Most people function on a daytime schedule from a young age. Typically, people get up in the morning, eat, go to school or work, and go to bed at night. Some people go to bed when it’s getting dark in the summer. For most people, it’s already dark at bedtime during the winter.
The United States uses Daylight Savings Time (DST) to capitalize on daylight during the winter months. Many people want the fall time change canceled so that DST will be permanent. While the DST laws haven’t changed to allow that, there are many reasons to argue for the change. Let’s examine why nations observe DST and why eliminating a fall time change could be a good idea.
What is Daylight Savings Time?
Daylight Savings refers to the act of moving clocks forward or backward, effectively changing when the sun rises in the morning and when it gets dark at night. In the Northern Hemisphere, countries where some or all regions observe DST include the U.S., Canada, Greenland, Honduras, and Mexico. The U.K. and the European Union also observe DST. The times when clocks change vary based on the nation or region.
There are multiple reasons to end the fall time change.
You might assume people are better rested after DST ends in the fall because people get an additional hour of sleep, but time changes wreak havoc on people’s schedules. While it’s impossible to compare accident statistics before and after time changes in states with no daylight savings, studies in states that observe DST illustrate that pedestrian accidents increase after clocks change in the fall and the number of fatal accidents rises. Over five years, New Hampshire, Florida, Idaho, and Nebraska recorded some of the most significant increases in fatal accidents after clocks turned back in the fall.
Traffic accidents aren’t the only reason to consider permanent daylight savings time. Light can have a significant impact on people’s schedules and moods. Changing the clocks has a significant impact on individuals with seasonal affective disorder (SAD), and it’s common for professionals who treat people with SAD to see a spike in symptoms after the clocks change in the fall. SAD sufferers could benefit from reduced symptoms with year-round DST.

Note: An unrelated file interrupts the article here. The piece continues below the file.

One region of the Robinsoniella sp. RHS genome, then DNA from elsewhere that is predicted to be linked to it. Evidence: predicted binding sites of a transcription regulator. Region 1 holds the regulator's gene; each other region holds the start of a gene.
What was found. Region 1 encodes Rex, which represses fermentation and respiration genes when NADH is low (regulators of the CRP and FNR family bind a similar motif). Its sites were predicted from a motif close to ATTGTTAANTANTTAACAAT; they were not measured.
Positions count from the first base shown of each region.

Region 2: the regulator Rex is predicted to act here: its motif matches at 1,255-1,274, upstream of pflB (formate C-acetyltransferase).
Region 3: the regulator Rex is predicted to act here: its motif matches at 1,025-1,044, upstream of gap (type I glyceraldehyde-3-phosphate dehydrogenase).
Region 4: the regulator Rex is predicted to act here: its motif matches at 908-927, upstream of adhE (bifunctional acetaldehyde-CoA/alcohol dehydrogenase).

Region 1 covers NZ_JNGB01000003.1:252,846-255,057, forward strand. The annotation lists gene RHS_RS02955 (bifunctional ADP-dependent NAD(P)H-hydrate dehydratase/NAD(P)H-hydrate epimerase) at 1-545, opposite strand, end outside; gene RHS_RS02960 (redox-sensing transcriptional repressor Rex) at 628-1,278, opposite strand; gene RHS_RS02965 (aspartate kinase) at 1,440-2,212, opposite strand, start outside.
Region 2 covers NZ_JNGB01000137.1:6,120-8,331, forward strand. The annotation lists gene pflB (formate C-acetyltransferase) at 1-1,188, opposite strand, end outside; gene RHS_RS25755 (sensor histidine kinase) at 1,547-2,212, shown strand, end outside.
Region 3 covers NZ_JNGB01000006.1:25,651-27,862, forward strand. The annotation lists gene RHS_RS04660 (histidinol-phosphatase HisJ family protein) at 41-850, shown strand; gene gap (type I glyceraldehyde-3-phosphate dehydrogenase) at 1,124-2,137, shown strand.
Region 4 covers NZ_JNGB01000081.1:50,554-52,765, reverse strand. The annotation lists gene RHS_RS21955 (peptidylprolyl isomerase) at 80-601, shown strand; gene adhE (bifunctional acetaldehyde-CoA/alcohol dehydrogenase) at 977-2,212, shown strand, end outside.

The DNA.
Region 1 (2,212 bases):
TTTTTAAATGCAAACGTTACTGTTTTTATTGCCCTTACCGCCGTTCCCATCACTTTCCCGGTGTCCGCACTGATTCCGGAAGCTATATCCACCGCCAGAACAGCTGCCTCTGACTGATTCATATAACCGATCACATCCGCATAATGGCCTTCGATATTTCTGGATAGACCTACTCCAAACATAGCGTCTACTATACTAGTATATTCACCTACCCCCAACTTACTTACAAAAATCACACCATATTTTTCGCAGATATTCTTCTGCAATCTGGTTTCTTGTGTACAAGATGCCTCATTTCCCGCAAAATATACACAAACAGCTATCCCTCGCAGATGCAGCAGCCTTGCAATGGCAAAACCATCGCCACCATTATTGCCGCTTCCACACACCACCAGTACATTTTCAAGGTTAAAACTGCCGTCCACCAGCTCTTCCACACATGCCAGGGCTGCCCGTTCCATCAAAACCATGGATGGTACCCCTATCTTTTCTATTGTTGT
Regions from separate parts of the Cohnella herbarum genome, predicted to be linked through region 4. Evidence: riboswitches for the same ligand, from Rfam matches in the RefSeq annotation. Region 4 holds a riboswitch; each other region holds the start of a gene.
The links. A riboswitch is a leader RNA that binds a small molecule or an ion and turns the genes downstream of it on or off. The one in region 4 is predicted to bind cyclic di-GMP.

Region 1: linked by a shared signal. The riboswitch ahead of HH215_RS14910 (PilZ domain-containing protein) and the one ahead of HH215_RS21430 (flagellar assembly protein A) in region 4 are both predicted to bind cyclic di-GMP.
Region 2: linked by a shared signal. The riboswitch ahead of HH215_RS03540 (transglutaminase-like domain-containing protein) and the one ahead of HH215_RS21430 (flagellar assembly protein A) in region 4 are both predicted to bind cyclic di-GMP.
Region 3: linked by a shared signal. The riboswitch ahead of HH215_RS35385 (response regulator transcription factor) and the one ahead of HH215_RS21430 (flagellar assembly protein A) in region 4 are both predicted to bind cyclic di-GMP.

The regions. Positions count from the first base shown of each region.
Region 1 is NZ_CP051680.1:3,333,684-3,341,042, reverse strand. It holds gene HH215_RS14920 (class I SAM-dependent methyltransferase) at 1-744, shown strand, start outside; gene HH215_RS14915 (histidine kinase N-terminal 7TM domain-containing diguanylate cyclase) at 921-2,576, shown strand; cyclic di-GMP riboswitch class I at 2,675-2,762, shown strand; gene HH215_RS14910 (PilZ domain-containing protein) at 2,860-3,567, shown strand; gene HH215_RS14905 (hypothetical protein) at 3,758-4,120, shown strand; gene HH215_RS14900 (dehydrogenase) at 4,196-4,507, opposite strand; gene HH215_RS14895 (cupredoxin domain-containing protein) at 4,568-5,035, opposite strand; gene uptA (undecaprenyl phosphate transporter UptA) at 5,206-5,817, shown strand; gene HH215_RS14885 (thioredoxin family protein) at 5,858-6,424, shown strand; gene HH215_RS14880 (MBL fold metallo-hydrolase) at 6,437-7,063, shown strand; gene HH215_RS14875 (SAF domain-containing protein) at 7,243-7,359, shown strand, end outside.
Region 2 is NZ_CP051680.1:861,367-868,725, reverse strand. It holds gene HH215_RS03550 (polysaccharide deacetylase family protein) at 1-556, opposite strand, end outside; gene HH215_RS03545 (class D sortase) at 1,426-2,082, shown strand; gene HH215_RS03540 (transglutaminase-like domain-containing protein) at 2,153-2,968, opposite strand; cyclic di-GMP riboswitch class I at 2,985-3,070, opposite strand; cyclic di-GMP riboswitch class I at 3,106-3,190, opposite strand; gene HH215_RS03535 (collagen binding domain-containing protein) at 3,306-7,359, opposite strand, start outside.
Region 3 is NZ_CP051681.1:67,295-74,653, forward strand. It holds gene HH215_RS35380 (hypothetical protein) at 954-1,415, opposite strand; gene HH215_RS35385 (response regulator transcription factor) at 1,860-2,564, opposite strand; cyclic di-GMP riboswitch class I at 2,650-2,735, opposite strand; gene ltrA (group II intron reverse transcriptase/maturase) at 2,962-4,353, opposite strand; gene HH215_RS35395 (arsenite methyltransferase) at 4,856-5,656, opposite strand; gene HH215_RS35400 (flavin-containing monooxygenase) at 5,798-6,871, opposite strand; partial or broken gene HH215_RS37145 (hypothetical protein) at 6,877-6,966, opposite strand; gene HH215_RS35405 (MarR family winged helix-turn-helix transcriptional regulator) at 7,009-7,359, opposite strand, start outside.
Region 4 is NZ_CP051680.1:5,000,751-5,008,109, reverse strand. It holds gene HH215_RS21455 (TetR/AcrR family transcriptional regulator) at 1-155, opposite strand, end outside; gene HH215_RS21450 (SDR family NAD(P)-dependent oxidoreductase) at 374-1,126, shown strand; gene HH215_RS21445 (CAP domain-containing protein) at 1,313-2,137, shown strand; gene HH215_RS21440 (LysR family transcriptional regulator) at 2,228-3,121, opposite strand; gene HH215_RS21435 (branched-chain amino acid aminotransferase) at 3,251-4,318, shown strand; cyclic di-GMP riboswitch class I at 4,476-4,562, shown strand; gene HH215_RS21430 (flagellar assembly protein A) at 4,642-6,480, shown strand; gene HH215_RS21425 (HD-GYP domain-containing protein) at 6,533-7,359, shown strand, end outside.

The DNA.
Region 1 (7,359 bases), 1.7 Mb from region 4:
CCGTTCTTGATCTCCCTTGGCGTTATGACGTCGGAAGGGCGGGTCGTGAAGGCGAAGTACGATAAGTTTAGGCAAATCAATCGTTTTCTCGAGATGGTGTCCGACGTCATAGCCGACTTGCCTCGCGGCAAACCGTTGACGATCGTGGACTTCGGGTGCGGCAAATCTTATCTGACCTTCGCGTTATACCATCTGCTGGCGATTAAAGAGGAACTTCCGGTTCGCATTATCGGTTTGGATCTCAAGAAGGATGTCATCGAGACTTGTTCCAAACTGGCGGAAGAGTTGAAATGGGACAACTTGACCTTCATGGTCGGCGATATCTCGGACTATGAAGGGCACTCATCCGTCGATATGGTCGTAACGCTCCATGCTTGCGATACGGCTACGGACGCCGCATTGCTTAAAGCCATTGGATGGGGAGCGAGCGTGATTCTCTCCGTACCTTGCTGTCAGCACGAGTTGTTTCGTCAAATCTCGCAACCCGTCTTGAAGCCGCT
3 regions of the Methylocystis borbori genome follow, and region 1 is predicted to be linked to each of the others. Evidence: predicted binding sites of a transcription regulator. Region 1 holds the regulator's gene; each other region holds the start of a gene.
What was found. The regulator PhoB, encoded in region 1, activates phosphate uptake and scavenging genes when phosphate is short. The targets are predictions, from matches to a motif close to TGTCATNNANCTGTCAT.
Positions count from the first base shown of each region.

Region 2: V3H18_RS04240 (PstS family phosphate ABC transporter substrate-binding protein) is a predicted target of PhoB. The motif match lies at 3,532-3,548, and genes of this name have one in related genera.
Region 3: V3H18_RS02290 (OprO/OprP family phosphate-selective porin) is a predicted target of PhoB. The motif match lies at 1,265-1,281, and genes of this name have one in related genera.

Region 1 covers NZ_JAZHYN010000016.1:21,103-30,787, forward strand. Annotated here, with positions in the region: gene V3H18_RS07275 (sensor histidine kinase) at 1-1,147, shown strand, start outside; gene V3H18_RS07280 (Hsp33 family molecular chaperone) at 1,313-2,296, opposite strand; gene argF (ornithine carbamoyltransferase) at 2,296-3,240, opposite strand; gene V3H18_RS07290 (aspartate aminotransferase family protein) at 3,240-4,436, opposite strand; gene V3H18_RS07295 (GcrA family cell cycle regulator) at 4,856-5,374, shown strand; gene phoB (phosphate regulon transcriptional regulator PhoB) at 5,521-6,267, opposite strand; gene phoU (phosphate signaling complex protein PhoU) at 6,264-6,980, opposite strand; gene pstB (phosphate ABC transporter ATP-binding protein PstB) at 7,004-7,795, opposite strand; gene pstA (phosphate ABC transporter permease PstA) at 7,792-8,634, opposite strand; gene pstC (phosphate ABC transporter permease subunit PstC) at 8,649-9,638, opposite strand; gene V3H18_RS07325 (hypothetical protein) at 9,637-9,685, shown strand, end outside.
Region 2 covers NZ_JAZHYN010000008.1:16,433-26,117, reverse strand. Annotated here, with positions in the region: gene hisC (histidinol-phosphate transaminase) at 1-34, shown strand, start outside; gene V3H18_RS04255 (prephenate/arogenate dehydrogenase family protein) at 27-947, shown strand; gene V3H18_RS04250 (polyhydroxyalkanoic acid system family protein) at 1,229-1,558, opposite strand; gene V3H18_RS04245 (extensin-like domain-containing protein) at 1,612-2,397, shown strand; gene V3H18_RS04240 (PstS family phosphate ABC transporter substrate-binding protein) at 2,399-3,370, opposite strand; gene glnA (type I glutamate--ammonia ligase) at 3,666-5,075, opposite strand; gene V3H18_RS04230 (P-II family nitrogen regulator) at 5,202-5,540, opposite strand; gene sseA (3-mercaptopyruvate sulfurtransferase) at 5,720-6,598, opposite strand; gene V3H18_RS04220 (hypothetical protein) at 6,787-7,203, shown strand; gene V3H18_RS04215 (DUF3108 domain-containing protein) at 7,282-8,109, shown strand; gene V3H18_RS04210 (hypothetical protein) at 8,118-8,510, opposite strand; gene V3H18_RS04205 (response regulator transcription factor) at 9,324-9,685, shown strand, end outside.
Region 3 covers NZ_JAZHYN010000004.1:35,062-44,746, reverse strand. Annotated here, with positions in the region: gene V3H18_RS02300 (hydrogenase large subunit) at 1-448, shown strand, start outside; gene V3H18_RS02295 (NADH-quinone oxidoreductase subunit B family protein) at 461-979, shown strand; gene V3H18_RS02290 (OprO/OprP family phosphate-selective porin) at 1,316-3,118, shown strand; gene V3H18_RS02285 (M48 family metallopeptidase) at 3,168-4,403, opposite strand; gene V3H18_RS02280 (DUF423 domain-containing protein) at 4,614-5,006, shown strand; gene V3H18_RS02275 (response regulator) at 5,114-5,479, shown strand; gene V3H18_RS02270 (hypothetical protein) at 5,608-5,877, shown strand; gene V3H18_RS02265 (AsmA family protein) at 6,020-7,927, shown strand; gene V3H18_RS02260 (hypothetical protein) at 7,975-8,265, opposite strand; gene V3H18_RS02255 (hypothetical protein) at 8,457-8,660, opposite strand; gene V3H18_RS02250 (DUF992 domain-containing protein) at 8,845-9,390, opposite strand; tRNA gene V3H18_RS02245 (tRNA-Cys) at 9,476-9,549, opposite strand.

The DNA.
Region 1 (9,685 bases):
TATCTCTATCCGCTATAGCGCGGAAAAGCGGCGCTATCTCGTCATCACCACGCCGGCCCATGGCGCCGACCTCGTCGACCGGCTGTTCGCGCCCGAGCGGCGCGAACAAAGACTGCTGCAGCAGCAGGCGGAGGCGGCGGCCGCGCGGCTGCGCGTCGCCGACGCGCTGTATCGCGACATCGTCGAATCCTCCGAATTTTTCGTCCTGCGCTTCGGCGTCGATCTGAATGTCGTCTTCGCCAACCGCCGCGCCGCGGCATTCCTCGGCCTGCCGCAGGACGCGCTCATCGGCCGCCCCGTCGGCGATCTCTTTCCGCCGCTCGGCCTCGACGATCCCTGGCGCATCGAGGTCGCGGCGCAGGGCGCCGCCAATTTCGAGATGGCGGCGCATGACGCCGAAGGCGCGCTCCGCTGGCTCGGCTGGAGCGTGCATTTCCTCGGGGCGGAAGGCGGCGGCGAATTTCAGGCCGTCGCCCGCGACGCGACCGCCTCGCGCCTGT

Why do nations observe DST?
The United States first observed DST in 1918, but it was repealed within months. DST returned in World War II, although President Roosevelt called it “War Time.” The nation stopped observing War Time after World War II ended, but DST returned in 1966 with the Uniform Time Act. DST originally started in April and ended in November.
For the United States and Canada, DST currently begins in March. Clocks “spring forward” on the second Sunday of the month. This means it’s lighter later in the evening, enabling people to enjoy daylight after school or work instead of arriving home in the dark. DST ends in November when the clocks “fall back” on the first Sunday of the month. When this occurs, it gets light earlier in the morning, but it gets darker earlier at night.
While DST applies to most U.S. states, there are some exceptions. Hawaii and Arizona don’t observe DST. Hawaii’s proximity to the equator ensures the state enjoys consistent day lengths year-round, which is why Hawaii opted out of DST in 1967. Most of Arizona opted out of DST in 1968 because the state enjoys plenty of sunlight without the time changes, although the Navajo Nation does observe DST. These states observe standard time year-round because year-round daylight savings time is prohibited. The Uniform Time Act prevents any region from having DST year-round.
DST refers to changing the time to capitalize on daylight hours. Setting clocks back in the fall is linked to increases in fatal car accidents and depressive episodes.